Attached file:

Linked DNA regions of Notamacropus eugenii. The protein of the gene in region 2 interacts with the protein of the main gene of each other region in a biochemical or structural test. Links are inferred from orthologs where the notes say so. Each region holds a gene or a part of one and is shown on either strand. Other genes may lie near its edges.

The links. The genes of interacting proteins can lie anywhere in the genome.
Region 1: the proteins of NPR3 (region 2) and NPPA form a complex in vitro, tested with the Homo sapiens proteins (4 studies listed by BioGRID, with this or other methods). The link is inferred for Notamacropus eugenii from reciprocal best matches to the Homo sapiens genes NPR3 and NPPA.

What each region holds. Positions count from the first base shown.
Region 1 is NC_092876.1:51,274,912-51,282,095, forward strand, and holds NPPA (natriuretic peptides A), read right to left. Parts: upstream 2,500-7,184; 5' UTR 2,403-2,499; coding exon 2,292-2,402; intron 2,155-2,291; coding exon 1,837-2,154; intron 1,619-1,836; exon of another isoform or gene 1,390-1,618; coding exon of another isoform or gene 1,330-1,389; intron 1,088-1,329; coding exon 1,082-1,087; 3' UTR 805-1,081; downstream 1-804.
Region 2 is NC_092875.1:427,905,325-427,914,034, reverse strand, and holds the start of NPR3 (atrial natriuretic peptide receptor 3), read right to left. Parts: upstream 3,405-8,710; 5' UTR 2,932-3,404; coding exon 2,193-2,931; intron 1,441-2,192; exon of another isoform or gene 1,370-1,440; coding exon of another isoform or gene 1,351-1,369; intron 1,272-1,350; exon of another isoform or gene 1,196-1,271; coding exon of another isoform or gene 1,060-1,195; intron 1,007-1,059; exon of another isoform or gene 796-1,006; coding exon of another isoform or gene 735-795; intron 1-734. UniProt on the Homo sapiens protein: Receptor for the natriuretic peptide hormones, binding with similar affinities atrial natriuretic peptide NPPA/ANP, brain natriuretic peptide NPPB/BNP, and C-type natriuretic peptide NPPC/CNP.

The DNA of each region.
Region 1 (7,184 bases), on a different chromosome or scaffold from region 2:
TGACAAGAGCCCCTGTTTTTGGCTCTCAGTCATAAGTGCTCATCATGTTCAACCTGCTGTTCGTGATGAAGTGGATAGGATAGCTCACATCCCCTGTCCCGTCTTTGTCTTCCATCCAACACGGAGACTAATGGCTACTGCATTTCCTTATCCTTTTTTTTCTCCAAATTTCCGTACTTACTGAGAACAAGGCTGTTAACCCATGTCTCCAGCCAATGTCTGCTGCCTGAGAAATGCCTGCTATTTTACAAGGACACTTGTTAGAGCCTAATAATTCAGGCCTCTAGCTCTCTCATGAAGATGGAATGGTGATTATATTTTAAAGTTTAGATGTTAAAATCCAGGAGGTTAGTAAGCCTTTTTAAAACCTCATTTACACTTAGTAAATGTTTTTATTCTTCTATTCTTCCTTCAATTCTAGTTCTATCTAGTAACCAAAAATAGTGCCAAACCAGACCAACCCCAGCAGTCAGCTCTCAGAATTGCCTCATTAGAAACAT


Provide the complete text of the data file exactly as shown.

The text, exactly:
Linked DNA regions of Notamacropus eugenii. The protein of the gene in region 2 interacts with the protein of the main gene of each other region in a biochemical or structural test. Links are inferred from orthologs where the notes say so. Each region holds a gene or a part of one and is shown on either strand. Other genes may lie near its edges.

The links. The genes of interacting proteins can lie anywhere in the genome.
Region 1: the proteins of NPR3 (region 2) and NPPA form a complex in vitro, tested with the Homo sapiens proteins (4 studies listed by BioGRID, with this or other methods). The link is inferred for Notamacropus eugenii from reciprocal best matches to the Homo sapiens genes NPR3 and NPPA.

What each region holds. Positions count from the first base shown.
Region 1 is NC_092876.1:51,274,912-51,282,095, forward strand, and holds NPPA (natriuretic peptides A), read right to left. Parts: upstream 2,500-7,184; 5' UTR 2,403-2,499; coding exon 2,292-2,402; intron 2,155-2,291; coding exon 1,837-2,154; intron 1,619-1,836; exon of another isoform or gene 1,390-1,618; coding exon of another isoform or gene 1,330-1,389; intron 1,088-1,329; coding exon 1,082-1,087; 3' UTR 805-1,081; downstream 1-804.
Region 2 is NC_092875.1:427,905,325-427,914,034, reverse strand, and holds the start of NPR3 (atrial natriuretic peptide receptor 3), read right to left. Parts: upstream 3,405-8,710; 5' UTR 2,932-3,404; coding exon 2,193-2,931; intron 1,441-2,192; exon of another isoform or gene 1,370-1,440; coding exon of another isoform or gene 1,351-1,369; intron 1,272-1,350; exon of another isoform or gene 1,196-1,271; coding exon of another isoform or gene 1,060-1,195; intron 1,007-1,059; exon of another isoform or gene 796-1,006; coding exon of another isoform or gene 735-795; intron 1-734. UniProt on the Homo sapiens protein: Receptor for the natriuretic peptide hormones, binding with similar affinities atrial natriuretic peptide NPPA/ANP, brain natriuretic peptide NPPB/BNP, and C-type natriuretic peptide NPPC/CNP.

The DNA of each region.
Region 1 (7,184 bases), on a different chromosome or scaffold from region 2:
TGACAAGAGCCCCTGTTTTTGGCTCTCAGTCATAAGTGCTCATCATGTTCAACCTGCTGTTCGTGATGAAGTGGATAGGATAGCTCACATCCCCTGTCCCGTCTTTGTCTTCCATCCAACACGGAGACTAATGGCTACTGCATTTCCTTATCCTTTTTTTTCTCCAAATTTCCGTACTTACTGAGAACAAGGCTGTTAACCCATGTCTCCAGCCAATGTCTGCTGCCTGAGAAATGCCTGCTATTTTACAAGGACACTTGTTAGAGCCTAATAATTCAGGCCTCTAGCTCTCTCATGAAGATGGAATGGTGATTATATTTTAAAGTTTAGATGTTAAAATCCAGGAGGTTAGTAAGCCTTTTTAAAACCTCATTTACACTTAGTAAATGTTTTTATTCTTCTATTCTTCCTTCAATTCTAGTTCTATCTAGTAACCAAAAATAGTGCCAAACCAGACCAACCCCAGCAGTCAGCTCTCAGAATTGCCTCATTAGAAACAT